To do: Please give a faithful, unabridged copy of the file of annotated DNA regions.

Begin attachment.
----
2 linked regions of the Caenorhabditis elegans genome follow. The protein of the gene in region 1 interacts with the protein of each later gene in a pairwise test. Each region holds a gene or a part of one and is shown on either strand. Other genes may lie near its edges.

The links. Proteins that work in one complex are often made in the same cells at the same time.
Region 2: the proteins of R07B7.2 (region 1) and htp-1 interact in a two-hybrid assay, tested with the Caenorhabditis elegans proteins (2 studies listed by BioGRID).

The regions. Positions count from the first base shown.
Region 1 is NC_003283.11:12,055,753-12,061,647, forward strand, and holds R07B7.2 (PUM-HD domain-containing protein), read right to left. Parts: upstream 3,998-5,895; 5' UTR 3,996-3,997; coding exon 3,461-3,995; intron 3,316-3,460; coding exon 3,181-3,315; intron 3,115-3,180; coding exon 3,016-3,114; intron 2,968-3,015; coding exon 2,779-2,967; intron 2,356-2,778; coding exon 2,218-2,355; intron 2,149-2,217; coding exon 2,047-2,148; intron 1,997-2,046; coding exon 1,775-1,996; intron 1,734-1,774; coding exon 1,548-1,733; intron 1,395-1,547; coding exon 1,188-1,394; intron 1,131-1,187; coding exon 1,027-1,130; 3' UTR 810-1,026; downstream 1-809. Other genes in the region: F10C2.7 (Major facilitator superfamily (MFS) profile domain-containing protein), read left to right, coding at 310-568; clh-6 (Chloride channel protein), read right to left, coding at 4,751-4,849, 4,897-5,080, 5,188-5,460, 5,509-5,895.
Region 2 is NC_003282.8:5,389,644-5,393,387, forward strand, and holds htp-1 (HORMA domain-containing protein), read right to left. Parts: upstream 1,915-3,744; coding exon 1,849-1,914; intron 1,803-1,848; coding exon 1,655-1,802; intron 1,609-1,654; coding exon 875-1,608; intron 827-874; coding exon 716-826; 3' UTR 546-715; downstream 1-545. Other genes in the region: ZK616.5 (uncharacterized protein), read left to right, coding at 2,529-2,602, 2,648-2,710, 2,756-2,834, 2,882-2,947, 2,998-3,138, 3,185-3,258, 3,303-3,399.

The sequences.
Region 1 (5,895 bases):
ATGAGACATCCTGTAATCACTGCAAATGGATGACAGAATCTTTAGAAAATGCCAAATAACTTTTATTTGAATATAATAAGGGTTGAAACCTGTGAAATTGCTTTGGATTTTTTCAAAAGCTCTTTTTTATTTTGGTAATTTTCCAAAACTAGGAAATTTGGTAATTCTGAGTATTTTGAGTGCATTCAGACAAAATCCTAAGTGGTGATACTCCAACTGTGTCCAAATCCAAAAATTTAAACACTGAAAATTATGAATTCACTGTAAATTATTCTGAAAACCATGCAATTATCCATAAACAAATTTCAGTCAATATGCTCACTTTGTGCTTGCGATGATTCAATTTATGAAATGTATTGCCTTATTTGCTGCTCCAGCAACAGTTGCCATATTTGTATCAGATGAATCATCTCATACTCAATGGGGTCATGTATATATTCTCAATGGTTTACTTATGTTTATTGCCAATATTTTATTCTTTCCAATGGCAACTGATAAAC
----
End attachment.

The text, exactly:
2 linked regions of the Caenorhabditis elegans genome follow. The protein of the gene in region 1 interacts with the protein of each later gene in a pairwise test. Each region holds a gene or a part of one and is shown on either strand. Other genes may lie near its edges.

The links. Proteins that work in one complex are often made in the same cells at the same time.
Region 2: the proteins of R07B7.2 (region 1) and htp-1 interact in a two-hybrid assay, tested with the Caenorhabditis elegans proteins (2 studies listed by BioGRID).

The regions. Positions count from the first base shown.
Region 1 is NC_003283.11:12,055,753-12,061,647, forward strand, and holds R07B7.2 (PUM-HD domain-containing protein), read right to left. Parts: upstream 3,998-5,895; 5' UTR 3,996-3,997; coding exon 3,461-3,995; intron 3,316-3,460; coding exon 3,181-3,315; intron 3,115-3,180; coding exon 3,016-3,114; intron 2,968-3,015; coding exon 2,779-2,967; intron 2,356-2,778; coding exon 2,218-2,355; intron 2,149-2,217; coding exon 2,047-2,148; intron 1,997-2,046; coding exon 1,775-1,996; intron 1,734-1,774; coding exon 1,548-1,733; intron 1,395-1,547; coding exon 1,188-1,394; intron 1,131-1,187; coding exon 1,027-1,130; 3' UTR 810-1,026; downstream 1-809. Other genes in the region: F10C2.7 (Major facilitator superfamily (MFS) profile domain-containing protein), read left to right, coding at 310-568; clh-6 (Chloride channel protein), read right to left, coding at 4,751-4,849, 4,897-5,080, 5,188-5,460, 5,509-5,895.
Region 2 is NC_003282.8:5,389,644-5,393,387, forward strand, and holds htp-1 (HORMA domain-containing protein), read right to left. Parts: upstream 1,915-3,744; coding exon 1,849-1,914; intron 1,803-1,848; coding exon 1,655-1,802; intron 1,609-1,654; coding exon 875-1,608; intron 827-874; coding exon 716-826; 3' UTR 546-715; downstream 1-545. Other genes in the region: ZK616.5 (uncharacterized protein), read left to right, coding at 2,529-2,602, 2,648-2,710, 2,756-2,834, 2,882-2,947, 2,998-3,138, 3,185-3,258, 3,303-3,399.

The sequences.
Region 1 (5,895 bases):
ATGAGACATCCTGTAATCACTGCAAATGGATGACAGAATCTTTAGAAAATGCCAAATAACTTTTATTTGAATATAATAAGGGTTGAAACCTGTGAAATTGCTTTGGATTTTTTCAAAAGCTCTTTTTTATTTTGGTAATTTTCCAAAACTAGGAAATTTGGTAATTCTGAGTATTTTGAGTGCATTCAGACAAAATCCTAAGTGGTGATACTCCAACTGTGTCCAAATCCAAAAATTTAAACACTGAAAATTATGAATTCACTGTAAATTATTCTGAAAACCATGCAATTATCCATAAACAAATTTCAGTCAATATGCTCACTTTGTGCTTGCGATGATTCAATTTATGAAATGTATTGCCTTATTTGCTGCTCCAGCAACAGTTGCCATATTTGTATCAGATGAATCATCTCATACTCAATGGGGTCATGTATATATTCTCAATGGTTTACTTATGTTTATTGCCAATATTTTATTCTTTCCAATGGCAACTGATAAAC